However, there is no denying that the Halifax had a very chequered past ; quite frankly the earlier Marks were lethal for the crews and the aircraft only came into its own with the roll out of the Mark III in early 44. The Halifax’s subsequent record has been overshadowed by those earlier failures and high loss rates.”
How did the Halifax evolve?
The development of the Halifax really originates from 1936 and the reorganisation of RAF into 3 commands – Fighter, Coastal and Bomber. The Air Ministry wanted two new heavy bombers; it was anticipated that whoever had the better strategic or long-range bomber would win any coming war. Various plans submitted but the two designs which were accepted were what would eventually become the Short Stirling, and the Handley Page Halifax. Orders went in January 1938, and the first prototype had its maiden test flight on 25 October 1939. The second, and the first to be fully armed, flew for the first time on 17th August 1940.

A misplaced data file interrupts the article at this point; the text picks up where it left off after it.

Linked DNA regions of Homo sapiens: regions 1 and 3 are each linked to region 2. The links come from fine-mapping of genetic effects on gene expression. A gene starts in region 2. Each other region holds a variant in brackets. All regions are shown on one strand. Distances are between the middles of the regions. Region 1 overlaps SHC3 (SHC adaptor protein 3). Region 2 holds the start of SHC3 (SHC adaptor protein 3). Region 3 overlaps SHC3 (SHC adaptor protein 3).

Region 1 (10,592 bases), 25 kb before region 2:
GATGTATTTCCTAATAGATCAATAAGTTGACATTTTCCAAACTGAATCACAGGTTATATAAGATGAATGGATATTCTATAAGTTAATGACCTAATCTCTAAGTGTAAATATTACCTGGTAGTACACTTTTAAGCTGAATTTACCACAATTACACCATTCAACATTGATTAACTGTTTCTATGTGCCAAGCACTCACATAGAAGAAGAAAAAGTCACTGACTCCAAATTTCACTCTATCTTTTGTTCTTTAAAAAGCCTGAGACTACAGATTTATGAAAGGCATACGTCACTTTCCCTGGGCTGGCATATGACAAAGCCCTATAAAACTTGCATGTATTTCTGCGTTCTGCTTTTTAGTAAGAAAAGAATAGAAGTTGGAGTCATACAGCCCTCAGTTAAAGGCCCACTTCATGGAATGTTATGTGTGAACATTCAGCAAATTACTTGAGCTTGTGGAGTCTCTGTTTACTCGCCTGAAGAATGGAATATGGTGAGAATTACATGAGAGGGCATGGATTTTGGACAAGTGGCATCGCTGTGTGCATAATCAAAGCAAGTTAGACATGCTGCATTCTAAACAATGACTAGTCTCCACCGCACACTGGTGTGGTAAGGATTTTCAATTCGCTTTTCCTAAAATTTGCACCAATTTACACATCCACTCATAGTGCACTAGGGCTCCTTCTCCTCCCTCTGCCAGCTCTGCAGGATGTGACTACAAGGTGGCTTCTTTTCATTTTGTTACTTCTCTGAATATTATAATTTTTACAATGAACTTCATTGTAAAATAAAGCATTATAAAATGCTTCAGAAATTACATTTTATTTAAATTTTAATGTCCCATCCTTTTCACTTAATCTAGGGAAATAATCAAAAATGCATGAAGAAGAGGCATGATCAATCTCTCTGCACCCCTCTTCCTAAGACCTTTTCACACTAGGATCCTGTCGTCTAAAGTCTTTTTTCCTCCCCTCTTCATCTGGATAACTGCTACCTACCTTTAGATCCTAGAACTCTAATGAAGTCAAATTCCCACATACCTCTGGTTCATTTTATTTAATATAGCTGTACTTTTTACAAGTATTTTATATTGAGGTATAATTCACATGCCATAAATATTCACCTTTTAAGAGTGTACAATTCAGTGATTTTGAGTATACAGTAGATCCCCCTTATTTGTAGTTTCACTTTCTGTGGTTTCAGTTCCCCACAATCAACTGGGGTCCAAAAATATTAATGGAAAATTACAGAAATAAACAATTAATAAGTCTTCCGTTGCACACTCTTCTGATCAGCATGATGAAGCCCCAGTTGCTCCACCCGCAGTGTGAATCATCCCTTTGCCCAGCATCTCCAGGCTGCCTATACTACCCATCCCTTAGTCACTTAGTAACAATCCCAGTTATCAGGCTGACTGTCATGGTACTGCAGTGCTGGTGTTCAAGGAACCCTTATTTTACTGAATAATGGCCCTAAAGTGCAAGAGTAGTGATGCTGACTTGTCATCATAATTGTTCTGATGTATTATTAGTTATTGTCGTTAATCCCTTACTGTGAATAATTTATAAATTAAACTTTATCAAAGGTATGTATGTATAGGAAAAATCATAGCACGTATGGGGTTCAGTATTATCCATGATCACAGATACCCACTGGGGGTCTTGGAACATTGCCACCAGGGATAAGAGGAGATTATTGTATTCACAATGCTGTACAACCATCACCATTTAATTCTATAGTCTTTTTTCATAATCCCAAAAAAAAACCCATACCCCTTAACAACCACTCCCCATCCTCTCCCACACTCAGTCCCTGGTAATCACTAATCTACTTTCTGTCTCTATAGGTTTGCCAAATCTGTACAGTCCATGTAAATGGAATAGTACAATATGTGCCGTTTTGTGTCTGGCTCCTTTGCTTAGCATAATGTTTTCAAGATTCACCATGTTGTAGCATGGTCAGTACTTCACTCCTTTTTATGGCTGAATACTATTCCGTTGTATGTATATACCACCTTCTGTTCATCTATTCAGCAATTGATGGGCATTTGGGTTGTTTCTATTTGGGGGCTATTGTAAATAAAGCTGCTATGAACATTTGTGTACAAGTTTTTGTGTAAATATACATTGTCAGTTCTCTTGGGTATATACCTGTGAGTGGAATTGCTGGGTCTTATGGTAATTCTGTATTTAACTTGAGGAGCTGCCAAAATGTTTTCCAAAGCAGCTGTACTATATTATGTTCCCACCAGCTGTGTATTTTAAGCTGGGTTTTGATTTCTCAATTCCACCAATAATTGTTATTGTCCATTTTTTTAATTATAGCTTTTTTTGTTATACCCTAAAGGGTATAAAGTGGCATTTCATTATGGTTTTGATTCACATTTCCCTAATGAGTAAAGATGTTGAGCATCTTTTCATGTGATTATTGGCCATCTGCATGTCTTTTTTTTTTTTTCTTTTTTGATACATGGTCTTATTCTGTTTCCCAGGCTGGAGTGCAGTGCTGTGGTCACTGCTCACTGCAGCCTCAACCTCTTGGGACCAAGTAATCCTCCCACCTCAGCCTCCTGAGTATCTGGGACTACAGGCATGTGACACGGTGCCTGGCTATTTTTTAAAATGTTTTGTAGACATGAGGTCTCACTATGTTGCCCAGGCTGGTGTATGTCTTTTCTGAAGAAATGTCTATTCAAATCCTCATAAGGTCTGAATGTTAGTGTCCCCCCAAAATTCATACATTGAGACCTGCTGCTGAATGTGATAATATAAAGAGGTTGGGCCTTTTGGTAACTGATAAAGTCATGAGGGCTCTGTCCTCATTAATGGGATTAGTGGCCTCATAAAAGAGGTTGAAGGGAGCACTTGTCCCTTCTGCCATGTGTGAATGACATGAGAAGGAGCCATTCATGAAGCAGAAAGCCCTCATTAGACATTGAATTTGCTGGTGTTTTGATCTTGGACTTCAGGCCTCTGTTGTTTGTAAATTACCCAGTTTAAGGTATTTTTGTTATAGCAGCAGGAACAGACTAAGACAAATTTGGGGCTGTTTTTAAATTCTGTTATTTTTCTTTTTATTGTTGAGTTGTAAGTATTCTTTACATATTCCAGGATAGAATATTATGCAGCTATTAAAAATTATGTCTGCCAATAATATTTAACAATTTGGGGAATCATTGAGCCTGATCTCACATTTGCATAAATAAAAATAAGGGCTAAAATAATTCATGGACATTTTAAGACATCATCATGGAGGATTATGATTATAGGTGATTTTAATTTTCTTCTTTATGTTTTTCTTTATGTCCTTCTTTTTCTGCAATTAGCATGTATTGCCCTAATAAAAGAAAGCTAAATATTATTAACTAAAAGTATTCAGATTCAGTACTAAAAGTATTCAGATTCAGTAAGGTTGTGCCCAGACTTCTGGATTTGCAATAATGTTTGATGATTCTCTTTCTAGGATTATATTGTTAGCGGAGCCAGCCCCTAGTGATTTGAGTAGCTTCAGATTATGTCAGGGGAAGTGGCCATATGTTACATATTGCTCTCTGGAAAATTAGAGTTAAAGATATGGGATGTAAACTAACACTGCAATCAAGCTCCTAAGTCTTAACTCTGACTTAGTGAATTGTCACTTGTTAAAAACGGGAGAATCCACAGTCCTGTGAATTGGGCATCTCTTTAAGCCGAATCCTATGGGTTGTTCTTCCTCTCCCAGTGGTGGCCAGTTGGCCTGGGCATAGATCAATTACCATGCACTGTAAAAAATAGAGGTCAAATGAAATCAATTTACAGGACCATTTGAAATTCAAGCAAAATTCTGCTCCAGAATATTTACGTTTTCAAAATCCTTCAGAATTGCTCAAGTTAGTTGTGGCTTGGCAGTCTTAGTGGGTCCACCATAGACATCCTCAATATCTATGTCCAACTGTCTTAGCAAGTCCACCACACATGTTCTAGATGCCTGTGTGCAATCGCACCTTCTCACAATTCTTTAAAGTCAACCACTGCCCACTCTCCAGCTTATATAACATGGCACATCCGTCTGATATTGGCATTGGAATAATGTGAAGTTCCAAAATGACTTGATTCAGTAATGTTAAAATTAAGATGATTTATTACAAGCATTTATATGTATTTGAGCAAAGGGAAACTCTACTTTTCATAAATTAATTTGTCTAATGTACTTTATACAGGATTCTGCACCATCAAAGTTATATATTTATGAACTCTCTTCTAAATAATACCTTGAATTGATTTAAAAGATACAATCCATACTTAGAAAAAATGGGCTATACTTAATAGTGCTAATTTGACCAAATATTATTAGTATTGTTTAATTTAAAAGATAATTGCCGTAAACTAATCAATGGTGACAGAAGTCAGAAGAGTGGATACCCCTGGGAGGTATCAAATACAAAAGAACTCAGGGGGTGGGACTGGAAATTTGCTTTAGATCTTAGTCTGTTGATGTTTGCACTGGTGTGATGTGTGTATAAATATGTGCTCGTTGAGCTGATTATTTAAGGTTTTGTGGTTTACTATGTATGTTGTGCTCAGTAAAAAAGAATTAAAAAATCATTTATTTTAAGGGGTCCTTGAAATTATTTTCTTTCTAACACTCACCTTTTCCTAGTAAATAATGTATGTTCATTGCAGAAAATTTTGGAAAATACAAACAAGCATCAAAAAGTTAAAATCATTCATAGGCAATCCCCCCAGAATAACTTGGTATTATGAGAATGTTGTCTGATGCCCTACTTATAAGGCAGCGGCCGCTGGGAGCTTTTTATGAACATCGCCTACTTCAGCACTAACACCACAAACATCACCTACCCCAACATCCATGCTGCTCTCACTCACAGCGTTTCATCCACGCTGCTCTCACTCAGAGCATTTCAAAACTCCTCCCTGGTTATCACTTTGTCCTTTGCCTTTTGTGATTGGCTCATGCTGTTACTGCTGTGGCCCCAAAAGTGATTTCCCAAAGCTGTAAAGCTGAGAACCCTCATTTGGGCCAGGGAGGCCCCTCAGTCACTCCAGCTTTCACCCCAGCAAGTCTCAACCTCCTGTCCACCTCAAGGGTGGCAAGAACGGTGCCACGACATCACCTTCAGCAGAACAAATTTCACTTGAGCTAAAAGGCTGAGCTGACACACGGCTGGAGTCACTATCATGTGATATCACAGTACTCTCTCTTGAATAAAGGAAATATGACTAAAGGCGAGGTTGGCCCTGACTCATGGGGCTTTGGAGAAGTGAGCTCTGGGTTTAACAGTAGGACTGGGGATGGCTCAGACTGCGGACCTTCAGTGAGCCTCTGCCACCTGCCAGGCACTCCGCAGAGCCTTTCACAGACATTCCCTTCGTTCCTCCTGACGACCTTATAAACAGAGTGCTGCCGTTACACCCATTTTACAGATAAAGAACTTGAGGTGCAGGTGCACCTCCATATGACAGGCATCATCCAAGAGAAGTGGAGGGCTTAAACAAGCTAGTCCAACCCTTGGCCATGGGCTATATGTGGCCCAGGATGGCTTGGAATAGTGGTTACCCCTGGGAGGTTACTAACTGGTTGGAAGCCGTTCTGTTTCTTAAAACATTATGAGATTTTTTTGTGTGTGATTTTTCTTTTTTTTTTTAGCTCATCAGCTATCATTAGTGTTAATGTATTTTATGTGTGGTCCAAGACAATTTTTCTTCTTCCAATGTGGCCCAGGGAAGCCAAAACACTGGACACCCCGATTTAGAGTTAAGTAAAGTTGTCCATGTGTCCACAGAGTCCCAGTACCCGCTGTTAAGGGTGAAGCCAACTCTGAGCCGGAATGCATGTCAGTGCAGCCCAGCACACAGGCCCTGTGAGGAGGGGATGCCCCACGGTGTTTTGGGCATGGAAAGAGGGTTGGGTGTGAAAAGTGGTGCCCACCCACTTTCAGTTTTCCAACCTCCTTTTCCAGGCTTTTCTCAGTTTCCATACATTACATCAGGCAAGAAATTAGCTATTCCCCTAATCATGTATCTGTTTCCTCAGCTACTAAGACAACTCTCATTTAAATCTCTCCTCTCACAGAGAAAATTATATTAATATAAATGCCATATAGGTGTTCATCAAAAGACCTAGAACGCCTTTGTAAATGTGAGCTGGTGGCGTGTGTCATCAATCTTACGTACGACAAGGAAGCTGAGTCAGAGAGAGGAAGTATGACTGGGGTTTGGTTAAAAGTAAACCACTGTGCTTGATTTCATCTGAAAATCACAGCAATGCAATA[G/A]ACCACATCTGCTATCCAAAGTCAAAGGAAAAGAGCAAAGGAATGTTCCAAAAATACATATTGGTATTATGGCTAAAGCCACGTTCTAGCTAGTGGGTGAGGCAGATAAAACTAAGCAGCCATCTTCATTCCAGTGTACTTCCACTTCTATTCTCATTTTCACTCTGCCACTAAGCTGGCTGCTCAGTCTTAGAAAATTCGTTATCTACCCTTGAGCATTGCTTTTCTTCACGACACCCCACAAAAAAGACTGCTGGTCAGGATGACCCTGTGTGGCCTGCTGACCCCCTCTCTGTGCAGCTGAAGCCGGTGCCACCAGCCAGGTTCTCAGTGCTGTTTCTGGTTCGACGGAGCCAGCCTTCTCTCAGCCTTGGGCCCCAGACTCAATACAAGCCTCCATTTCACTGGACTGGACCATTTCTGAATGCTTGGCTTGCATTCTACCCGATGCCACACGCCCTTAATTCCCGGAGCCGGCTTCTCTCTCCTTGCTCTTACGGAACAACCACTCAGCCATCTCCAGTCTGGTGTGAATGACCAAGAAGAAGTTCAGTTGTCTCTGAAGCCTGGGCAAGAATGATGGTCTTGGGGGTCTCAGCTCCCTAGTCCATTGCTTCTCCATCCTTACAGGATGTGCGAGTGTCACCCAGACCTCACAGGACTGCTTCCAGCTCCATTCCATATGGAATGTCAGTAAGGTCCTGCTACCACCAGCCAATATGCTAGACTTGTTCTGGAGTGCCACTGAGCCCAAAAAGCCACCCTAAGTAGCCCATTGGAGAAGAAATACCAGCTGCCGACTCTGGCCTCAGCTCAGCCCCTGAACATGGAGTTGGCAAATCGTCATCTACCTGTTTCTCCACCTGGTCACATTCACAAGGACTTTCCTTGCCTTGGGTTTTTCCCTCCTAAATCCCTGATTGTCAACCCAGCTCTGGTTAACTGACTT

35 Sqn was specially reformed to introduce the new bomber in November 1940, followed by 76 Sqn in Spring 1941. Mass production techniques were introduced and gradually both Sqns were supplied with the brand-new Halifax B Mk I Series I.
The original Mk Is had a ceiling of 18,000 ft, a range of about 1700 miles and a crew of 6 ( there was no upper gun turret). It was armed with two machine guns in the front turret, and four in the rear.
The Mk I had that ‘double fronted ’ look, rather like a Lancaster. The Series 2 had gun positions either side of the fuselage, but only 25 of those were ever built. The Series 3 had the new more powerful Merlin XX engines and an increased fuel capacity, and this eventually evolved into the B Mk II series, which became the “standard” operational Halifax.
The Mk II had four Brownings in the tail, 4four in the upper gun turret and a single gun in the nose. I have a great affection for the Mk II, as it was flown by the crew featured in Above Us the Stars for the entire duration of their operational tour.
So … it was all looking good for Bomber Command. It had its brand new four- engined heavy bomber, which was much better than anything the Germans had… except for one thing.
It was a death trap.”
Why did the earlier Halifaxes have such a bad reputation? Was this justified?